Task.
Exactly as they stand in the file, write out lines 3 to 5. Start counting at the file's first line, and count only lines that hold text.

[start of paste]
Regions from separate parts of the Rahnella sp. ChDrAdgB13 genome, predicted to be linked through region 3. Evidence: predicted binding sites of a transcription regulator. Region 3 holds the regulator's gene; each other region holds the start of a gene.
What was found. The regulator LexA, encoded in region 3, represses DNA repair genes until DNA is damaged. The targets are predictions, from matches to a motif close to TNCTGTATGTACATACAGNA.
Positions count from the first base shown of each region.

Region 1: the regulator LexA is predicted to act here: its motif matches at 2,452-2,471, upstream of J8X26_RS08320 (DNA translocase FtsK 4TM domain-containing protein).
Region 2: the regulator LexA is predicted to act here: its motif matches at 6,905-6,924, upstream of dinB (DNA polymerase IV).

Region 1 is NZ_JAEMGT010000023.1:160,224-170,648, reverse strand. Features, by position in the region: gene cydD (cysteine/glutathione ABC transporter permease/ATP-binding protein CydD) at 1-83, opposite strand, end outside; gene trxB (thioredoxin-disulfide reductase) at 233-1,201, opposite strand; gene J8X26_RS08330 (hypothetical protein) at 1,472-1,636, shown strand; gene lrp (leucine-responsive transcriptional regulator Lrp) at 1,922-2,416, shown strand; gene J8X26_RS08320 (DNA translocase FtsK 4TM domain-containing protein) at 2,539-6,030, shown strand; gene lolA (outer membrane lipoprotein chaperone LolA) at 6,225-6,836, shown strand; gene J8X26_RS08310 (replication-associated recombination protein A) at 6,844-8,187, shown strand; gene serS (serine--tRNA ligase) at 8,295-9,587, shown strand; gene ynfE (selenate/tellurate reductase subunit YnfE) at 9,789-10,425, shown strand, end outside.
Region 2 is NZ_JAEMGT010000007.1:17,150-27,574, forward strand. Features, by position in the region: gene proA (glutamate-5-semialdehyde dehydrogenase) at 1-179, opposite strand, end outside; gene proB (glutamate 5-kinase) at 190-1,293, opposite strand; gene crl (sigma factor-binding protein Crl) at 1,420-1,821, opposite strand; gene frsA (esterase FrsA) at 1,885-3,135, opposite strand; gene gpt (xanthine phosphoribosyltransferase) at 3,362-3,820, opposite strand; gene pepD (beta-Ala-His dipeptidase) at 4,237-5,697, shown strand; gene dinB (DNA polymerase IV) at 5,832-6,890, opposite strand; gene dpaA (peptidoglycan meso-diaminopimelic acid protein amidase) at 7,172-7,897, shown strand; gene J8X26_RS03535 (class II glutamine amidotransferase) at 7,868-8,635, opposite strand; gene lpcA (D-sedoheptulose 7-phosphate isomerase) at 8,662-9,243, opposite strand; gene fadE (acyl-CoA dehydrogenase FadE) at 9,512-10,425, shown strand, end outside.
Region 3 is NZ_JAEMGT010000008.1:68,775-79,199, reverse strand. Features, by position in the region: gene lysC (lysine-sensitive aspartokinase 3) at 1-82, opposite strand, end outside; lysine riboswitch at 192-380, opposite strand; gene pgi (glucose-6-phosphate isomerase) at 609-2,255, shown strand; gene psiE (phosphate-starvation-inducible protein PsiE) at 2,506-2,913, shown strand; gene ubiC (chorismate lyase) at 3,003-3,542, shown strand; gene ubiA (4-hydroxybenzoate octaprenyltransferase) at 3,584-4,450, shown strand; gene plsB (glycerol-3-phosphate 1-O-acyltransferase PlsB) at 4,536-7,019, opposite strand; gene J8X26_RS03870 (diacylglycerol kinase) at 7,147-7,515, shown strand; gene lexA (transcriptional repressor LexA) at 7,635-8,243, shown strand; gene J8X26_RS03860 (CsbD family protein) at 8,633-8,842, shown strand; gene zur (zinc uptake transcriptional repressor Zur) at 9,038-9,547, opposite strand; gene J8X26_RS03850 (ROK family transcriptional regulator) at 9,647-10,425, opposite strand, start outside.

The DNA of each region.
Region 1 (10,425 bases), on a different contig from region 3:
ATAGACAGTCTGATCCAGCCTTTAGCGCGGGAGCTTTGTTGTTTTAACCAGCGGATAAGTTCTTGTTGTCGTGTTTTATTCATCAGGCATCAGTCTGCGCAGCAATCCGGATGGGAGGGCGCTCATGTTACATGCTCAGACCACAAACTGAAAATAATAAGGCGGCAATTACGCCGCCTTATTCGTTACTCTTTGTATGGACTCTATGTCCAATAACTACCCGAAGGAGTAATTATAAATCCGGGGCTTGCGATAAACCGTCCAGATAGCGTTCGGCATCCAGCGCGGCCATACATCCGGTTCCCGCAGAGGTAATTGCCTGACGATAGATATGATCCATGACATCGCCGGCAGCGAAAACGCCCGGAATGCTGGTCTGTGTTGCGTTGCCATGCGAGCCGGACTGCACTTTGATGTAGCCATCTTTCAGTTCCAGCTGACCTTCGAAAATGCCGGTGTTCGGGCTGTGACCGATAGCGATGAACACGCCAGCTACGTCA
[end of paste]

Positions count from the first base shown of each region.

Region 1: the regulator LexA is predicted to act here: its motif matches at 2,452-2,471, upstream of J8X26_RS08320 (DNA translocase FtsK 4TM domain-containing protein).
Region 2: the regulator LexA is predicted to act here: its motif matches at 6,905-6,924, upstream of dinB (DNA polymerase IV).